Acts as if in race, trying to catch up or overtake first child.
If first child is “good,” second may become “bad”; develops abilities first child doesn’t exhibit.
If first child successful, may feel uncertain of self and abilities.
May be rebel.
Often doesn’t like position.
Feels “squeezed” if third child is born; may push down other siblings.

Middle Child of Three

Has neither rights of oldest nor privileges of youngest.
Feels life is unfair.
Feels unloved, left out, “squeezed”.
Feels doesn’t have place in family.
Becomes discouraged and “problem child,” or elevates self by pushing down other siblings.
Learns to deal with both oldest and youngest siblings

Youngest Child

Behaves like an only child.
Feels every one bigger and more capable.
Expects others to do things, make decisions, take responsibility.
Feels smallest and weakest; may not be taken seriously.
Becomes boss of family in getting service and own way.
Develops feelings of inferiority or becomes “speeder” and overtakes older siblings.
Remains “The Baby”; places others in service.
If youngest of three, often allies with oldest child against middle child.

NOTES: 1. The middle child of three is usually different from the middle child of a large family. The middle children of large families are often less competitive because parents don’t have as much time to give each child, so the children learn to cooperate to get what they want. 2. Only children usually want to be adults, so they don’t relate to peers very well. When they become adults, they often believe they’ve finally “made it” and can now relate better to adults as peers. 3. During their formative years, only children live primarily in the world of adults. They must learn how to operate in the big people’s world as well as how to entertain themselves. Thus they often become very creative in their endeavors.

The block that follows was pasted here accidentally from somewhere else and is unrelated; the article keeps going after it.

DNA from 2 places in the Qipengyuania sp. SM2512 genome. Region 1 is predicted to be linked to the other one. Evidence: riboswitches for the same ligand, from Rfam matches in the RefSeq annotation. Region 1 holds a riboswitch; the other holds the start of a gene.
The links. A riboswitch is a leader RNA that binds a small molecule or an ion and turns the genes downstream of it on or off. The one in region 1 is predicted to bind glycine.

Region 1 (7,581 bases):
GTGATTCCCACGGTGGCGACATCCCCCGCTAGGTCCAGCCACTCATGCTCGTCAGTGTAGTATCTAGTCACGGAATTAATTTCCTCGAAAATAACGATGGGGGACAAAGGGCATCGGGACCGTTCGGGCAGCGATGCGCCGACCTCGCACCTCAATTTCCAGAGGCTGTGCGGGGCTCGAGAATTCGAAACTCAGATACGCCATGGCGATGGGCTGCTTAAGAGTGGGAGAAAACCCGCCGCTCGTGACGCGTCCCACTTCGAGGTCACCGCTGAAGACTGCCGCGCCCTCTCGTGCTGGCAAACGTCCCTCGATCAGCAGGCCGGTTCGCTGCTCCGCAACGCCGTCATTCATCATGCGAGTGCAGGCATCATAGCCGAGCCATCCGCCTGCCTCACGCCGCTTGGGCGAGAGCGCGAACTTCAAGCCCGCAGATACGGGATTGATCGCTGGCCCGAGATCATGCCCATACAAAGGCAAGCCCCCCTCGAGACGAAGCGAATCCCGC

Does the above information confirm some of your own experiences as a child, and as a parent or grandparent now?

Dr. Kevin Lehman asserts, “Birth order powerfully influences who you are, whom you marry, the job you choose, and the kind of parent you are.”

Birth order may also unlock some of the issues you face with the reading habits of children in your family or circle of friends.

A recent study, reported by the Education Resources Information Center, found that reading comprehension in second grade was not higher for firstborn and second-born students in second grade, but total reading achievement and comprehension turned out to be higher for firstborn and second-born sixth grade students than it was for those born later.

In addition, a California study reported that vocabulary scores were significantly related to birth order, family size, and socioeconomic status. Comprehension scores were significantly related only to family size and socioeconomic status.

If you’d like to do more reading on the subject of birth order, see the Time Magazine article “The Power of Birth Order,”  and Scientific American’sHow Birth Order Affects Your Personality.” 

Of course, many other factors affect who we are and what our potential in life will be. But it would be good to evaluate your young readers, in light of what others have observed and reported, by comparing birth order to performance in the children under your care.